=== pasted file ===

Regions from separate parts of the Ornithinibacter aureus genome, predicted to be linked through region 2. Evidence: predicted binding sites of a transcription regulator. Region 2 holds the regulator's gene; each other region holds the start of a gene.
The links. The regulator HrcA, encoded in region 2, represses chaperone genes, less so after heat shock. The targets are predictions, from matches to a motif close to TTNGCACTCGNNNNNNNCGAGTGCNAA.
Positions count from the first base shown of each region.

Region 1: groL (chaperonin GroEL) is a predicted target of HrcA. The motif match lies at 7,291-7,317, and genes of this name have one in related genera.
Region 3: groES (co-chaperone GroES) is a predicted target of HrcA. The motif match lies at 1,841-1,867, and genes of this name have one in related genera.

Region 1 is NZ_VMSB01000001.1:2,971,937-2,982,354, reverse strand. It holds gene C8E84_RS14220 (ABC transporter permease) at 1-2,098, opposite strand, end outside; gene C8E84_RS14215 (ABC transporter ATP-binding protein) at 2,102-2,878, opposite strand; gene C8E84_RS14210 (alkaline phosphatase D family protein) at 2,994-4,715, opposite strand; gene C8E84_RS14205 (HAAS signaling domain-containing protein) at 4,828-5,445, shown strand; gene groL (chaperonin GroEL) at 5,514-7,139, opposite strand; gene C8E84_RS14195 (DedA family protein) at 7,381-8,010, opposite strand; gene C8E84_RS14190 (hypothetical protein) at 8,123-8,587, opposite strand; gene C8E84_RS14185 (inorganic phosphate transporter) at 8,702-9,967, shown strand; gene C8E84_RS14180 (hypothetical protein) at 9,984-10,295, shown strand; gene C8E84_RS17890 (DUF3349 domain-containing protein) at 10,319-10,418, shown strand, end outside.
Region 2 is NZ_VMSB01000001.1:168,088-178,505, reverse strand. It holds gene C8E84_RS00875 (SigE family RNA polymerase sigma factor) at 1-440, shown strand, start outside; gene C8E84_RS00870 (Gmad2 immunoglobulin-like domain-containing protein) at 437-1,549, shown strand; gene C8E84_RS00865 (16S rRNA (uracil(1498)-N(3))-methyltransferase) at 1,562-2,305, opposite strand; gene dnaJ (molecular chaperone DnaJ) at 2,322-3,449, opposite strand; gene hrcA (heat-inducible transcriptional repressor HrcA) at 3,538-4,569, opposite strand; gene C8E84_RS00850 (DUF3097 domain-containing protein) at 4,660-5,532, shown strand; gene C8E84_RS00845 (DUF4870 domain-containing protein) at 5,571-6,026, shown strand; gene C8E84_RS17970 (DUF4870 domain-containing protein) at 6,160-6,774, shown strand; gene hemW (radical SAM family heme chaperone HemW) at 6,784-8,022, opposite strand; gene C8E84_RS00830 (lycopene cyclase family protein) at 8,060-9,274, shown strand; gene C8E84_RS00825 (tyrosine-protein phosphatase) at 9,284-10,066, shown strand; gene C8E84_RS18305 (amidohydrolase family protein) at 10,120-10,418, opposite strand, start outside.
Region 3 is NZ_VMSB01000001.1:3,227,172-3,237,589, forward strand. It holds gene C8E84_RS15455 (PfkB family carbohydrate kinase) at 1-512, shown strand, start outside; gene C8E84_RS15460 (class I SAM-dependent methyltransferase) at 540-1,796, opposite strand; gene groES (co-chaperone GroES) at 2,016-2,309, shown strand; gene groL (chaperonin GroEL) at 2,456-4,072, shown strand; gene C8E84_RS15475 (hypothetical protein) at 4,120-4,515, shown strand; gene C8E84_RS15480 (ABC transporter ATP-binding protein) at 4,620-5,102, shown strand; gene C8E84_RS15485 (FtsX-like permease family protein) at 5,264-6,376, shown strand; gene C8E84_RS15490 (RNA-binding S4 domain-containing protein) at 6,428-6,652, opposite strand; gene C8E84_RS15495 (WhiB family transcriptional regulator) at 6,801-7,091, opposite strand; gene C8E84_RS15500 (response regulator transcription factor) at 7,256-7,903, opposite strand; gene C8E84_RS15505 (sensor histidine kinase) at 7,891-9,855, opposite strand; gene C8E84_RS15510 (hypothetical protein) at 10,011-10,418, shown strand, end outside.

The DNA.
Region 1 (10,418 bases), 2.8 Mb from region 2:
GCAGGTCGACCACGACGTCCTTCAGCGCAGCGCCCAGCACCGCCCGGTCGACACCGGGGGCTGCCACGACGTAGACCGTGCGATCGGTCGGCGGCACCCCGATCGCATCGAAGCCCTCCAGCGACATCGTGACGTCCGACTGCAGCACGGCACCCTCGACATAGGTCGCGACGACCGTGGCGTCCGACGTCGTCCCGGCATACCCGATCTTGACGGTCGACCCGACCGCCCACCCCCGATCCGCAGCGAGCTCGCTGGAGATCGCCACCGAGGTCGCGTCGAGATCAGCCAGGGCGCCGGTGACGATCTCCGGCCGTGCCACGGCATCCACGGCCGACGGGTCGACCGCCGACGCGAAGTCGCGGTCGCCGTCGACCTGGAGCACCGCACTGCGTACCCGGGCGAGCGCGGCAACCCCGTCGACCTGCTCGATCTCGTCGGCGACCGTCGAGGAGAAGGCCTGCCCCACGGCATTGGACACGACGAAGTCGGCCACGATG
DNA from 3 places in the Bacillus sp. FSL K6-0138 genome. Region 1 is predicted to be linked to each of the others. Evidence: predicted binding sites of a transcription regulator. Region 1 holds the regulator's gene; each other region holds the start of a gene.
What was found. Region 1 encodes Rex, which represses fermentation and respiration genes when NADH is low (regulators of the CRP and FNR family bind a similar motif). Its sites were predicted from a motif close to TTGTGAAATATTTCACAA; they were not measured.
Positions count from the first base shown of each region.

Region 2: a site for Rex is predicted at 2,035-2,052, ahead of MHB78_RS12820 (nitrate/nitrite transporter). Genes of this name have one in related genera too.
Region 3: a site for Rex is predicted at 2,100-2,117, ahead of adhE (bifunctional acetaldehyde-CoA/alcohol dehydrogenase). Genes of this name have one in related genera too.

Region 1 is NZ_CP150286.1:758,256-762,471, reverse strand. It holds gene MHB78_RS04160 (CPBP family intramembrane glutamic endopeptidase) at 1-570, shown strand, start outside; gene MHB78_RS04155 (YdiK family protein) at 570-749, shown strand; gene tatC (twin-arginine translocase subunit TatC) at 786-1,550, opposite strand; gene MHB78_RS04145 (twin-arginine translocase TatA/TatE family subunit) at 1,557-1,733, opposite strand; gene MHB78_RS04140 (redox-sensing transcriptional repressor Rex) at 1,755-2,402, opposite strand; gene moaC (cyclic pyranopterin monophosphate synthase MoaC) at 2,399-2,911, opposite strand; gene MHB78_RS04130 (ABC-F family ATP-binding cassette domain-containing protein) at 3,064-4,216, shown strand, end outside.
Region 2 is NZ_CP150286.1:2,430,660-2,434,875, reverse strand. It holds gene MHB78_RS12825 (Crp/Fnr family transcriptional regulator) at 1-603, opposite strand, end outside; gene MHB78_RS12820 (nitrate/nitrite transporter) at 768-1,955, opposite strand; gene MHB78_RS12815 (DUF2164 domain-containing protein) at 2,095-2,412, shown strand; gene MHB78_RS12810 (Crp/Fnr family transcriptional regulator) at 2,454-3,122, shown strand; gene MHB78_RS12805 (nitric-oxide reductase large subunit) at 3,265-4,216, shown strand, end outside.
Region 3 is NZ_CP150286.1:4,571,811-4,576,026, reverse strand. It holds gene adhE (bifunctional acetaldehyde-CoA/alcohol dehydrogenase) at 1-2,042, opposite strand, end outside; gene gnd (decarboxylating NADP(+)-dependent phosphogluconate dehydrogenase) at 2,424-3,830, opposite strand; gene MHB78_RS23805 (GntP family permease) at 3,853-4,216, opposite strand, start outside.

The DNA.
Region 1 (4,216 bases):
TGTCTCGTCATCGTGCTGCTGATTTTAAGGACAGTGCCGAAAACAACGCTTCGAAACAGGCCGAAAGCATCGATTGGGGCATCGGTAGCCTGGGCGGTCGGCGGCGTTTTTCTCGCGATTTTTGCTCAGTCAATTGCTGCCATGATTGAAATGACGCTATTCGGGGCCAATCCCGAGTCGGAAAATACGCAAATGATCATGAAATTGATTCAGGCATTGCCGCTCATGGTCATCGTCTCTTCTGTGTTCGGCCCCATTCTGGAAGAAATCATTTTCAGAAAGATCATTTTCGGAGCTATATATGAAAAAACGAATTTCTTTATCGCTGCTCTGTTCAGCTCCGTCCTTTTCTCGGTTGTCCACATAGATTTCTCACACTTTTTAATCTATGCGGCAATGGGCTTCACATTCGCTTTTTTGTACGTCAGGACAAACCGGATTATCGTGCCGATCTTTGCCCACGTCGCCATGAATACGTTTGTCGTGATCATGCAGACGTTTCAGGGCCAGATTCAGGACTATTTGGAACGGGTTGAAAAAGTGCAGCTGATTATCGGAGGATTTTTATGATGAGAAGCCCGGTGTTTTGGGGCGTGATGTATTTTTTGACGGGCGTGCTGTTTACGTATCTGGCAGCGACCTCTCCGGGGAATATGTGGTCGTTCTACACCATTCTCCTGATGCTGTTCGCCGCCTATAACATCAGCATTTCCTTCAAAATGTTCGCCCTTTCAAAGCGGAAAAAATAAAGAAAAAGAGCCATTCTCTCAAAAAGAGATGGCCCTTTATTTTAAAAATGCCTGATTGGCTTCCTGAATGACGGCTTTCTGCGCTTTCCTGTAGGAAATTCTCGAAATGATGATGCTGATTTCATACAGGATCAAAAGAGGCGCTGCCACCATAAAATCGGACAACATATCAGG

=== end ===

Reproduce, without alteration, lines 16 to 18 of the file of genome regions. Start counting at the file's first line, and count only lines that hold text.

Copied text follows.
Region 3: a site for Rex is predicted at 2,100-2,117, ahead of adhE (bifunctional acetaldehyde-CoA/alcohol dehydrogenase). Genes of this name have one in related genera too.

Region 1 is NZ_CP150286.1:758,256-762,471, reverse strand. It holds gene MHB78_RS04160 (CPBP family intramembrane glutamic endopeptidase) at 1-570, shown strand, start outside; gene MHB78_RS04155 (YdiK family protein) at 570-749, shown strand; gene tatC (twin-arginine translocase subunit TatC) at 786-1,550, opposite strand; gene MHB78_RS04145 (twin-arginine translocase TatA/TatE family subunit) at 1,557-1,733, opposite strand; gene MHB78_RS04140 (redox-sensing transcriptional repressor Rex) at 1,755-2,402, opposite strand; gene moaC (cyclic pyranopterin monophosphate synthase MoaC) at 2,399-2,911, opposite strand; gene MHB78_RS04130 (ABC-F family ATP-binding cassette domain-containing protein) at 3,064-4,216, shown strand, end outside.
Region 2 is NZ_CP150286.1:2,430,660-2,434,875, reverse strand. It holds gene MHB78_RS12825 (Crp/Fnr family transcriptional regulator) at 1-603, opposite strand, end outside; gene MHB78_RS12820 (nitrate/nitrite transporter) at 768-1,955, opposite strand; gene MHB78_RS12815 (DUF2164 domain-containing protein) at 2,095-2,412, shown strand; gene MHB78_RS12810 (Crp/Fnr family transcriptional regulator) at 2,454-3,122, shown strand; gene MHB78_RS12805 (nitric-oxide reductase large subunit) at 3,265-4,216, shown strand, end outside.